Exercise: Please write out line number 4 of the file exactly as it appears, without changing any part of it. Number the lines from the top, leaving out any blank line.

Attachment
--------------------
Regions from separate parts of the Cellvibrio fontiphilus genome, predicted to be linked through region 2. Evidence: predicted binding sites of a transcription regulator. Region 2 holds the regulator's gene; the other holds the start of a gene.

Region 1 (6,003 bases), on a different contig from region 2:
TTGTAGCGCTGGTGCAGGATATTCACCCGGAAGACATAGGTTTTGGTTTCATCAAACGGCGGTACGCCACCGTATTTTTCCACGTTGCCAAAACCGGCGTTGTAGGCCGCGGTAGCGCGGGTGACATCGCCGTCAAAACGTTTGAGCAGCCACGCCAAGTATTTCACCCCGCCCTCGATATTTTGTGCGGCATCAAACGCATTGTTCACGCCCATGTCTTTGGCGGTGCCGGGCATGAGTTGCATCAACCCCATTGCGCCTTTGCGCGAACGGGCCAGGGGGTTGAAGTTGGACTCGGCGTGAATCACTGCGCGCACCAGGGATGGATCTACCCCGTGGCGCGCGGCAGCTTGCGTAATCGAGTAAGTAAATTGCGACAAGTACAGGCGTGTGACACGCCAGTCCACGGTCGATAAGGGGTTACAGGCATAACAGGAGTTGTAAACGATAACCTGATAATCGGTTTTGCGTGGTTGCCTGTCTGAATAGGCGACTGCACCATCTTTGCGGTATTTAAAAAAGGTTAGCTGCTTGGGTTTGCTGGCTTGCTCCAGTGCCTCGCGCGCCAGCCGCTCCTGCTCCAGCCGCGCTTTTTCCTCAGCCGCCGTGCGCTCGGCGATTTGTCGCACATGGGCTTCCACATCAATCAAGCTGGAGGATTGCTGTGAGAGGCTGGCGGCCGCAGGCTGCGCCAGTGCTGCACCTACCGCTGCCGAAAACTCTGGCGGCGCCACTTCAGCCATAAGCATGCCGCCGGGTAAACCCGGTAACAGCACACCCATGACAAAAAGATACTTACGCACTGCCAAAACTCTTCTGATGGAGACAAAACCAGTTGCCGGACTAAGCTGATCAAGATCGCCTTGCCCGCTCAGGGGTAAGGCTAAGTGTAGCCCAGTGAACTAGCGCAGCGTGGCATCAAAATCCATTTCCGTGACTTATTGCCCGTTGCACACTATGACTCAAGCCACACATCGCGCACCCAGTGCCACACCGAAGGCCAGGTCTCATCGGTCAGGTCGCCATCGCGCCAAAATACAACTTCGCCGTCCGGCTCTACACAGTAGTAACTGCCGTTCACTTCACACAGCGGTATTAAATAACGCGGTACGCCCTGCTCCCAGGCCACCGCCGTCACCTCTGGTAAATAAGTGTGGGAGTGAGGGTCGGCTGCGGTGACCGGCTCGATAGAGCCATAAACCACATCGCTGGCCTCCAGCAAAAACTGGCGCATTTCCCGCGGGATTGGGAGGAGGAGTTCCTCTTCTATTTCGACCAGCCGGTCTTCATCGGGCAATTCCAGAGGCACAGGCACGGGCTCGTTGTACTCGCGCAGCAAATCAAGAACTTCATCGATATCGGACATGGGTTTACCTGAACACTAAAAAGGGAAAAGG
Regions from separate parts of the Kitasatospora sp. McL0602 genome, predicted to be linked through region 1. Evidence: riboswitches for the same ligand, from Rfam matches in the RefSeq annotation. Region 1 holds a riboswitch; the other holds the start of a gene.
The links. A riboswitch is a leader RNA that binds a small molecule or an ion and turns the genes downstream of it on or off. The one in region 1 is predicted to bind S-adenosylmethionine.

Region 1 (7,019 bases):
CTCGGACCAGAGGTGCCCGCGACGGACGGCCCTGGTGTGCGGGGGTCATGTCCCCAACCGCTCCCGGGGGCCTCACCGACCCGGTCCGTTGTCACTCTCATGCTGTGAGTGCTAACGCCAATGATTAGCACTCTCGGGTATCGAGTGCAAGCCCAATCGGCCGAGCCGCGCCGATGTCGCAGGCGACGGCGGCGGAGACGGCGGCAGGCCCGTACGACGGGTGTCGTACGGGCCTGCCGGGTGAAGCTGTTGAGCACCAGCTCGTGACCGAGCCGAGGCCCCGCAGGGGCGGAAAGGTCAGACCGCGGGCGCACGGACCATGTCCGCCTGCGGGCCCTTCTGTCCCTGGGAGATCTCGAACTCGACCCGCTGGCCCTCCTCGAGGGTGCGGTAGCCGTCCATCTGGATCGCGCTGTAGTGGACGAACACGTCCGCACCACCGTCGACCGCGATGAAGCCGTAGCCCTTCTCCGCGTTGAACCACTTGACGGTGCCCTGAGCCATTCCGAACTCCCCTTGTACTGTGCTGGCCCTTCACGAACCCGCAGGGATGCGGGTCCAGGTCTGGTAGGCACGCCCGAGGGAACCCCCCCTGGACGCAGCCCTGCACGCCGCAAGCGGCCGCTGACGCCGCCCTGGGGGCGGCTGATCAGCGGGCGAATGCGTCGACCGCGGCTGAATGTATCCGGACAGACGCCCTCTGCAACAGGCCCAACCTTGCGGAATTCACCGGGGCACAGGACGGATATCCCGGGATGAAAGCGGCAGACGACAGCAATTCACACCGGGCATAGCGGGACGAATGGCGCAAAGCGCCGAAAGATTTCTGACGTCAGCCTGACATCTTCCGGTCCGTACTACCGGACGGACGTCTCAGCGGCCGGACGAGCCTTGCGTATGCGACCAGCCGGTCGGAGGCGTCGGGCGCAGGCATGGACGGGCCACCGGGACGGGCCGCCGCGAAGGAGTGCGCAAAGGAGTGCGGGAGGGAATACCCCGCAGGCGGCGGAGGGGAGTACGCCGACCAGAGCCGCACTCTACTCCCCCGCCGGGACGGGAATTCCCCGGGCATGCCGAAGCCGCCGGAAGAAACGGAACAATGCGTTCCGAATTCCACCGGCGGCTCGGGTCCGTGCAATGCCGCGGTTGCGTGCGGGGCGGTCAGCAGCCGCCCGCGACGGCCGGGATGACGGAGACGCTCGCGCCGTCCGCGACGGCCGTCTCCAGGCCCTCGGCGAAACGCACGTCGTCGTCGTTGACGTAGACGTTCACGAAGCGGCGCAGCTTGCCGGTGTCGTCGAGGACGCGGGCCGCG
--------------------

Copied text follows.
Regions from separate parts of the Kitasatospora sp. McL0602 genome, predicted to be linked through region 1. Evidence: riboswitches for the same ligand, from Rfam matches in the RefSeq annotation. Region 1 holds a riboswitch; the other holds the start of a gene.